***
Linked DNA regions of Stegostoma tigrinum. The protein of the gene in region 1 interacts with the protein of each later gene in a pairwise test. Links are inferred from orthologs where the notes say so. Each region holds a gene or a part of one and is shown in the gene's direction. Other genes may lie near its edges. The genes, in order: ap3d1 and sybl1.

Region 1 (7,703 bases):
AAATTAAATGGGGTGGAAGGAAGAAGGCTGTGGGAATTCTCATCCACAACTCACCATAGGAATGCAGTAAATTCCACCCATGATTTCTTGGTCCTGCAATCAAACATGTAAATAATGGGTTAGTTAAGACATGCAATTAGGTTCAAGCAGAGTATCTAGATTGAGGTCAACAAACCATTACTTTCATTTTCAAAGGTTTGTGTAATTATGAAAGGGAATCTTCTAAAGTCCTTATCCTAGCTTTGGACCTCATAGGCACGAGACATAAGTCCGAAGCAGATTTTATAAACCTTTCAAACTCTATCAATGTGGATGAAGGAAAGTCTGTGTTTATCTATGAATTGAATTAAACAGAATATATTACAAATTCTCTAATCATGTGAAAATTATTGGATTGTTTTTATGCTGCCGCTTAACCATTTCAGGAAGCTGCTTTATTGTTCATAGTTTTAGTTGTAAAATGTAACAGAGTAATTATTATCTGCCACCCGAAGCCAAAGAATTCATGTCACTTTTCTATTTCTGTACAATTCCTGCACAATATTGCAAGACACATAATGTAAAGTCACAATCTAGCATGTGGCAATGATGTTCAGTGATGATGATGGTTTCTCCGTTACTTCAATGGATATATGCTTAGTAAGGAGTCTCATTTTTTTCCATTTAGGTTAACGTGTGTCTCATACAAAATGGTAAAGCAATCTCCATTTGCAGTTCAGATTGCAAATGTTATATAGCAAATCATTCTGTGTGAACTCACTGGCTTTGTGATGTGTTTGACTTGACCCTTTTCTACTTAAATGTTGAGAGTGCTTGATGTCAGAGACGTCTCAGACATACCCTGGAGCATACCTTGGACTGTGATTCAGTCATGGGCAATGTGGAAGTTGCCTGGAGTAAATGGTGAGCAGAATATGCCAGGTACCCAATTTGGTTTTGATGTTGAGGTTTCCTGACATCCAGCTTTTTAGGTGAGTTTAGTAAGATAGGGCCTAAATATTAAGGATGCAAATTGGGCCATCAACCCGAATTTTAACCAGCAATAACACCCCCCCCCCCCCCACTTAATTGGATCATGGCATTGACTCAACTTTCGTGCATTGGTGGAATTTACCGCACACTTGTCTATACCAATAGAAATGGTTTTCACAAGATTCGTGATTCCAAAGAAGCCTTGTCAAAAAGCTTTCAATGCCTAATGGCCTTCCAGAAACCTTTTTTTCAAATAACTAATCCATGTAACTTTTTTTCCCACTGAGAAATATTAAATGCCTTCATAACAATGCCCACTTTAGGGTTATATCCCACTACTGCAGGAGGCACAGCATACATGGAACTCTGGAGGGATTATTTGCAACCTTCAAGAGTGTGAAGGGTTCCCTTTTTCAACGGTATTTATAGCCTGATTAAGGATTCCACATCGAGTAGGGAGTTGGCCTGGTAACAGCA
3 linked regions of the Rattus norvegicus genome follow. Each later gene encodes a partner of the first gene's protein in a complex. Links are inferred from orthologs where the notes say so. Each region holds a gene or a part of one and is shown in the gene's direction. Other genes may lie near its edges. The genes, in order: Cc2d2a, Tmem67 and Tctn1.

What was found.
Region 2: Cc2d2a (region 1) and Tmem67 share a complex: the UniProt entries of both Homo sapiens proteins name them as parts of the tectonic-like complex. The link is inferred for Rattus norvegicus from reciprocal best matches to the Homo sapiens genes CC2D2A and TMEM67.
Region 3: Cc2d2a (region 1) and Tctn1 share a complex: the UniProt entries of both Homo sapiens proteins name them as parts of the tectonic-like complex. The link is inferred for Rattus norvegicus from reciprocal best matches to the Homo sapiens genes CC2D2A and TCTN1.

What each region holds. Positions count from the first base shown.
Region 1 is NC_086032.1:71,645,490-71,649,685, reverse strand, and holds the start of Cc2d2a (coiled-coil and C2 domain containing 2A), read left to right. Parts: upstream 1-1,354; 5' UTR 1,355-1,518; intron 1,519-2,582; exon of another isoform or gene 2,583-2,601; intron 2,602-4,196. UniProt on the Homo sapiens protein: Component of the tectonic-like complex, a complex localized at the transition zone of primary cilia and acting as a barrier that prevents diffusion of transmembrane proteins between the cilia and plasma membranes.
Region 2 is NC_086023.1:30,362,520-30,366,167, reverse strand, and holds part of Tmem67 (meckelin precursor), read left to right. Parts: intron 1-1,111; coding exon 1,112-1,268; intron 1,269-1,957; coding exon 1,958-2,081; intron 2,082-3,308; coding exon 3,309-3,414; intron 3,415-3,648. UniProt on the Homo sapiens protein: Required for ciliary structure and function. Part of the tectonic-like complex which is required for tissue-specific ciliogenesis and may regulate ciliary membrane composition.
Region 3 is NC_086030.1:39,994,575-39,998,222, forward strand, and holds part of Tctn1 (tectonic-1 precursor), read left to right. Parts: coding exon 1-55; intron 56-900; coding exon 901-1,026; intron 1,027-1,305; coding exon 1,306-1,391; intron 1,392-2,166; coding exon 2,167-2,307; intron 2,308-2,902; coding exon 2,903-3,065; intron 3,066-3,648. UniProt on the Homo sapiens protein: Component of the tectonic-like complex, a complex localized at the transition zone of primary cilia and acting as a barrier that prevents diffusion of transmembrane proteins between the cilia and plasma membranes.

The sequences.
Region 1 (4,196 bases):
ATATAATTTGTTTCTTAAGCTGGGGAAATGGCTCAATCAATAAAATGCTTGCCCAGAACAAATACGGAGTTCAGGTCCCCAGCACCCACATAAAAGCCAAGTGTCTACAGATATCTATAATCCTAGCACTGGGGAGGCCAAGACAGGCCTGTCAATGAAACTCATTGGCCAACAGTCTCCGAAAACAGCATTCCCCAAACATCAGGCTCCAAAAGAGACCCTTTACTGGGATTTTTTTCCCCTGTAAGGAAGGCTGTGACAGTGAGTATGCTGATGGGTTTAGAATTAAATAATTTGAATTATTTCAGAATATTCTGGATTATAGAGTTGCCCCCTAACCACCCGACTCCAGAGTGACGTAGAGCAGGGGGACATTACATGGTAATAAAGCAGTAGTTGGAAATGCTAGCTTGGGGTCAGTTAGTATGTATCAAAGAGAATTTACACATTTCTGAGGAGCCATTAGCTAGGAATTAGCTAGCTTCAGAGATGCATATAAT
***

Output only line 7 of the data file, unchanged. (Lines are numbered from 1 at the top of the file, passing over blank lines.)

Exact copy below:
Region 3: Cc2d2a (region 1) and Tctn1 share a complex: the UniProt entries of both Homo sapiens proteins name them as parts of the tectonic-like complex. The link is inferred for Rattus norvegicus from reciprocal best matches to the Homo sapiens genes CC2D2A and TCTN1.